To what can I liken or compare you,
O daughter Jerusalem?
What example can I show you for your comfort, virgin daughter Zion?
For great as the sea is your downfall;
who can heal you?
The fall of Jerusalem to the Babylonian army is in the Old Testament like the crucifixion of Jesus in the New Testament. It is an incident of horrific violence visited upon the helpless. The story is one of betrayal, or at least the betrayal of everything we had expected of God.
The prophets had warned that it could happen, that God might punish his people for their infidelity. They had habitually and systematically neglected the widows, orphans, disabled and aliens. Their rulers had struck alliances with foreign rulers, compromising their own principles. They had regarded their religious duties with casual contempt. Judah, and its capital Jerusalem, seemed no more sacred or holy than any other capital or nation. If their religion was "Jewish" it made little practical difference in the way they conducted their affairs.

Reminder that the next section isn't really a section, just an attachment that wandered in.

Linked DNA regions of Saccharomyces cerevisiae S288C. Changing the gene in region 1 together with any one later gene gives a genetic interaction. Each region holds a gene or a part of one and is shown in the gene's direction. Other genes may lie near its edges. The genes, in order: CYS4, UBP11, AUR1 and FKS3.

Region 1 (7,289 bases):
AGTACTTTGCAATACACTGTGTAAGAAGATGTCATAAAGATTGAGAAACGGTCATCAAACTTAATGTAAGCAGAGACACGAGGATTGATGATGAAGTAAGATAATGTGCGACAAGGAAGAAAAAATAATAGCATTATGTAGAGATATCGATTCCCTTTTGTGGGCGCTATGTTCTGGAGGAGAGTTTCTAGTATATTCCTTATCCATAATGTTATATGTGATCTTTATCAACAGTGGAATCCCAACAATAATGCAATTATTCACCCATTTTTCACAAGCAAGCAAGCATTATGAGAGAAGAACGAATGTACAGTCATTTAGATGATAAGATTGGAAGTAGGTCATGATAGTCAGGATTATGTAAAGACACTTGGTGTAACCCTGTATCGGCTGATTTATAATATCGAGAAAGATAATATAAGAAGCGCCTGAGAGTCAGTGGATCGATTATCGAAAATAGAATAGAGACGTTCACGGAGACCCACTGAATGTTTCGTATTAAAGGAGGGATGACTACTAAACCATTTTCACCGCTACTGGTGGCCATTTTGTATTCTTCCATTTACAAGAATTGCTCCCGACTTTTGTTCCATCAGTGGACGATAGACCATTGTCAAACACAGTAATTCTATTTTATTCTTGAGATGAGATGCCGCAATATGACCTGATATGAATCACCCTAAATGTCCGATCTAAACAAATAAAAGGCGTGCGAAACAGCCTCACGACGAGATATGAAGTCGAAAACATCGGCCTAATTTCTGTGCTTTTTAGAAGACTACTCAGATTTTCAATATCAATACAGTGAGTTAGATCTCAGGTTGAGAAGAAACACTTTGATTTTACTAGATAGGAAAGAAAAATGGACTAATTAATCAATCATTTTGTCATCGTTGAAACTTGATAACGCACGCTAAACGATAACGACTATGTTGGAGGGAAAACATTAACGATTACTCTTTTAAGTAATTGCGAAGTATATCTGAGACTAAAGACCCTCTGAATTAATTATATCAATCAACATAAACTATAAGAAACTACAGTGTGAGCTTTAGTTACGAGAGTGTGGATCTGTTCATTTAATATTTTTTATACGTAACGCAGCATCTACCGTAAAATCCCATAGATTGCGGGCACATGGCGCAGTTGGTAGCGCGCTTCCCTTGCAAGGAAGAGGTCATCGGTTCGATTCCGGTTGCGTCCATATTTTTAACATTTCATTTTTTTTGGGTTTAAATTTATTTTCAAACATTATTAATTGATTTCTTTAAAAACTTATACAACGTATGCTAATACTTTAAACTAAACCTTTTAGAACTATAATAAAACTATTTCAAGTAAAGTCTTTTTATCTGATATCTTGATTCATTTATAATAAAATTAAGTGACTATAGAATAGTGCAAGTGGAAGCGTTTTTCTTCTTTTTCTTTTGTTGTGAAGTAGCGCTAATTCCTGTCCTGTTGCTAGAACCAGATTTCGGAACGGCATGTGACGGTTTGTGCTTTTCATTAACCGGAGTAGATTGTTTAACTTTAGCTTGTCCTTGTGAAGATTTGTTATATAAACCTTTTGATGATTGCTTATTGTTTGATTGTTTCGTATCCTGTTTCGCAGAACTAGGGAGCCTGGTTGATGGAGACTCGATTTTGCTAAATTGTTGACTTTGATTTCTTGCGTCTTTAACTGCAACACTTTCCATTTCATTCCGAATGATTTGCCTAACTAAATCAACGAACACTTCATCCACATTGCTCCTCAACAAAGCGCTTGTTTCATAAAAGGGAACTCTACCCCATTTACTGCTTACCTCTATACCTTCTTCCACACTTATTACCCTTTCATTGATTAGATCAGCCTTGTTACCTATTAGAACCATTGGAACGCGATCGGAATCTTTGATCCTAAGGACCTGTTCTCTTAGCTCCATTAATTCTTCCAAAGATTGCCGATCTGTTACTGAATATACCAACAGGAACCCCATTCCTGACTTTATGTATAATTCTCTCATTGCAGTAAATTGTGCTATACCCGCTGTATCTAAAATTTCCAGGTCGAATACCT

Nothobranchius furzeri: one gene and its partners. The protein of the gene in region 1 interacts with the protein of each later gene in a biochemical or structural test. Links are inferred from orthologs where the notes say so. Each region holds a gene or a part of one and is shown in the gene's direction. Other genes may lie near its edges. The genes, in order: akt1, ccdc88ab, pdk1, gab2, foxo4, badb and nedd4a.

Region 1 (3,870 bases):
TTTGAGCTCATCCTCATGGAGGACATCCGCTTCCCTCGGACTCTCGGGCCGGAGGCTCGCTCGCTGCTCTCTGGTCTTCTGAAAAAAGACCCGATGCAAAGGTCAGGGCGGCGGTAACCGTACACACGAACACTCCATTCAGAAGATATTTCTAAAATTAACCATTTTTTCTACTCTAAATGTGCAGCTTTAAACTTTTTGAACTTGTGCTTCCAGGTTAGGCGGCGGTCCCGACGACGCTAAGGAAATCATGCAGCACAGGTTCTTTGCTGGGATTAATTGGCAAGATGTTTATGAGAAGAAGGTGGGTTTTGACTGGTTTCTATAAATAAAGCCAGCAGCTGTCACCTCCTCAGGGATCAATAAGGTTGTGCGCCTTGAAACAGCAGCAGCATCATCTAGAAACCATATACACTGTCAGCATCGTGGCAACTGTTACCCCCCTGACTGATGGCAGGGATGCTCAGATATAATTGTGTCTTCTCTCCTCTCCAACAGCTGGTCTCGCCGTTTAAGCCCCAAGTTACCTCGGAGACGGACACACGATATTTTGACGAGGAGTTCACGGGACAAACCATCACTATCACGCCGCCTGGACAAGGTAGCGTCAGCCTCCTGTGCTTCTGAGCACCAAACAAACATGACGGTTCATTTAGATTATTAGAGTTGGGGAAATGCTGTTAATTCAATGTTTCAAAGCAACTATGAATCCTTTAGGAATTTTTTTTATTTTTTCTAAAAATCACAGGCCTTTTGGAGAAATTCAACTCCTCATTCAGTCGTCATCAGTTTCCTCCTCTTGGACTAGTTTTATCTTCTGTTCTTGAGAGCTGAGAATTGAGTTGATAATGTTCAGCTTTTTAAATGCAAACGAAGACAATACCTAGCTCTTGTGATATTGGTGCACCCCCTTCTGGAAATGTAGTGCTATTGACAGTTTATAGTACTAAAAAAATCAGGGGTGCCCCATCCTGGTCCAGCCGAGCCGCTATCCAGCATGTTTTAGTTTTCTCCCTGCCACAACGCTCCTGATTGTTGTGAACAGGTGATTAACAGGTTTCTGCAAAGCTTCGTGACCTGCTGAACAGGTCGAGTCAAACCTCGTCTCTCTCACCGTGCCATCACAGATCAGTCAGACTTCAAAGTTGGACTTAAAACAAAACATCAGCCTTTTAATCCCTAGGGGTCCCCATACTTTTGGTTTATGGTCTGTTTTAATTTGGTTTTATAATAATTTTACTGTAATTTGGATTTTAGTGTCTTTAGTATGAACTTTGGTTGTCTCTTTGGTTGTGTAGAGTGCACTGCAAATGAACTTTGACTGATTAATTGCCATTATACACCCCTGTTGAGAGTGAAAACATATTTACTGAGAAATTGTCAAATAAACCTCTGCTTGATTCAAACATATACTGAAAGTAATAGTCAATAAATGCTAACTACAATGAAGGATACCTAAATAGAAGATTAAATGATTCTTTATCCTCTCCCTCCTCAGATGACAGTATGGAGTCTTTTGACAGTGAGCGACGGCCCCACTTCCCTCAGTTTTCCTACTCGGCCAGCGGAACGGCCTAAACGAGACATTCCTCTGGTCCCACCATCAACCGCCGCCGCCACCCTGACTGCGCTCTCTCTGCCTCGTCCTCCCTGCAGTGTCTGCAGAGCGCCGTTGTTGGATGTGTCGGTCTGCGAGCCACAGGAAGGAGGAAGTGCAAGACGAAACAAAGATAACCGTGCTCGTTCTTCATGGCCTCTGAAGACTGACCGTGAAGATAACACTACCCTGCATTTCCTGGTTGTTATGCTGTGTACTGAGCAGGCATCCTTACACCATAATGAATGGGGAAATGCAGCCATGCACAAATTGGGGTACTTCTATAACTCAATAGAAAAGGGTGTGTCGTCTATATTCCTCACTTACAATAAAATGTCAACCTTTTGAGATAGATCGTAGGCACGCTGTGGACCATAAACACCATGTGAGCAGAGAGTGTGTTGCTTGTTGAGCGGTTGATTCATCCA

Their prophets had warned them that their "exceptionalism" meant nothing in God's sight when their faith in God meant nothing to them. They had not listened.
But did their infidelity deserve the rape, looting, burning and desecration that Jerusalem suffered? Why did the same helpless innocents who had suffered the neglect of their prosperous neighbors have to suffer the violence of foreign invasion?
The prophet who wrote the Book of Lamentations does not echo the earlier prophets and their warnings. He does not say, "I told you so!" He simply records the grief of the city. He wonders with them, "Has God abandoned us?" and "Can there be a future?"
Tens of thousands of cities have fallen before invading armies in the history of the world. Even as I write I am hearing about the assault of another city, Fallujah in Iraq. Once again the innocent are suffering and there is little anyone can do to stop the violence. Caught between competing armies they can receive assistance only by unreliable airdrops of food, medicine and supplies.
On Saturdays, we Catholics like to recall our devotion to the Blessed Virgin Mary. The reading from Lamentations must remind us of Mary's suffering when Jesus was crucified. Saint Matthew suggests she is the New Jerusalem who reveals to the magi the newborn King of the Jews; they could not find him in King Herod's old city.
But the new city, like the old one, is subject to grief. No sooner had the magi departed than Mary fled with Joseph and Jesus into exile.
Christians are not, and should not expect to be, exempt from grief. We must thank God for the privilege of weeping with Mary, even as we thank God that she mourns with us.